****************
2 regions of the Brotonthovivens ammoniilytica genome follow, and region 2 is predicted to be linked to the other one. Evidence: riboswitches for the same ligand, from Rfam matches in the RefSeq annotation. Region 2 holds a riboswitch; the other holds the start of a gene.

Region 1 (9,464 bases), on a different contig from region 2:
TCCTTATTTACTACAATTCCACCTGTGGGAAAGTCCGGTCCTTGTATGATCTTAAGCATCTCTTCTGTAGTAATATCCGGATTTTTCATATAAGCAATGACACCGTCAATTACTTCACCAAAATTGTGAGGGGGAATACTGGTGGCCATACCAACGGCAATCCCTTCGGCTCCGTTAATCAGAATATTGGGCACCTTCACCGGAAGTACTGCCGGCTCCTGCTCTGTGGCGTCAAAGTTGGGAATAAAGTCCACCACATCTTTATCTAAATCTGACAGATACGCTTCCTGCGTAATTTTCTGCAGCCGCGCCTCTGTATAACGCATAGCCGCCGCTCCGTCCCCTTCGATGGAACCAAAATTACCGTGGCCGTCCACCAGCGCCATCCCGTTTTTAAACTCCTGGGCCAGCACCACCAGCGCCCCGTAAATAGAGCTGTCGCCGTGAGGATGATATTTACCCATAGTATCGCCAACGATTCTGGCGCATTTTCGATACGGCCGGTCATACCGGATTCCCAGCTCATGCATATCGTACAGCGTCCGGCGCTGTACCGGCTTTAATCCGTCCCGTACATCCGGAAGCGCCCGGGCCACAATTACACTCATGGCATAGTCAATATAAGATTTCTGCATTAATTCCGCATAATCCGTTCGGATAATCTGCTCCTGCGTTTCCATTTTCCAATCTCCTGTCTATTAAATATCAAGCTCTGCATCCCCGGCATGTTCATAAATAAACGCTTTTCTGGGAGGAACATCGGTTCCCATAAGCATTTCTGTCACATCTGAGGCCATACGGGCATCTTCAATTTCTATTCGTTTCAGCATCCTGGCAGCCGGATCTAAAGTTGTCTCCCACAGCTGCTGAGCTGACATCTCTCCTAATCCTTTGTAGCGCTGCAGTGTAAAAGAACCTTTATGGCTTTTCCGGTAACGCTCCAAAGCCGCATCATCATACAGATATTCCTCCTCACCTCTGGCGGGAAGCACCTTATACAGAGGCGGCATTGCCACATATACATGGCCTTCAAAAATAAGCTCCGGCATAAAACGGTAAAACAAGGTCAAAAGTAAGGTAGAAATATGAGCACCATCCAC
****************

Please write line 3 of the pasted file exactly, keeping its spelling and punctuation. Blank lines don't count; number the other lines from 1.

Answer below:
TCCTTATTTACTACAATTCCACCTGTGGGAAAGTCCGGTCCTTGTATGATCTTAAGCATCTCTTCTGTAGTAATATCCGGATTTTTCATATAAGCAATGACACCGTCAATTACTTCACCAAAATTGTGAGGGGGAATACTGGTGGCCATACCAACGGCAATCCCTTCGGCTCCGTTAATCAGAATATTGGGCACCTTCACCGGAAGTACTGCCGGCTCCTGCTCTGTGGCGTCAAAGTTGGGAATAAAGTCCACCACATCTTTATCTAAATCTGACAGATACGCTTCCTGCGTAATTTTCTGCAGCCGCGCCTCTGTATAACGCATAGCCGCCGCTCCGTCCCCTTCGATGGAACCAAAATTACCGTGGCCGTCCACCAGCGCCATCCCGTTTTTAAACTCCTGGGCCAGCACCACCAGCGCCCCGTAAATAGAGCTGTCGCCGTGAGGATGATATTTACCCATAGTATCGCCAACGATTCTGGCGCATTTTCGATACGGCCGGTCATACCGGATTCCCAGCTCATGCATATCGTACAGCGTCCGGCGCTGTACCGGCTTTAATCCGTCCCGTACATCCGGAAGCGCCCGGGCCACAATTACACTCATGGCATAGTCAATATAAGATTTCTGCATTAATTCCGCATAATCCGTTCGGATAATCTGCTCCTGCGTTTCCATTTTCCAATCTCCTGTCTATTAAATATCAAGCTCTGCATCCCCGGCATGTTCATAAATAAACGCTTTTCTGGGAGGAACATCGGTTCCCATAAGCATTTCTGTCACATCTGAGGCCATACGGGCATCTTCAATTTCTATTCGTTTCAGCATCCTGGCAGCCGGATCTAAAGTTGTCTCCCACAGCTGCTGAGCTGACATCTCTCCTAATCCTTTGTAGCGCTGCAGTGTAAAAGAACCTTTATGGCTTTTCCGGTAACGCTCCAAAGCCGCATCATCATACAGATATTCCTCCTCACCTCTGGCGGGAAGCACCTTATACAGAGGCGGCATTGCCACATATACATGGCCTTCAAAAATAAGCTCCGGCATAAAACGGTAAAACAAGGTCAAAAGTAAGGTAGAAATATGAGCACCATCCAC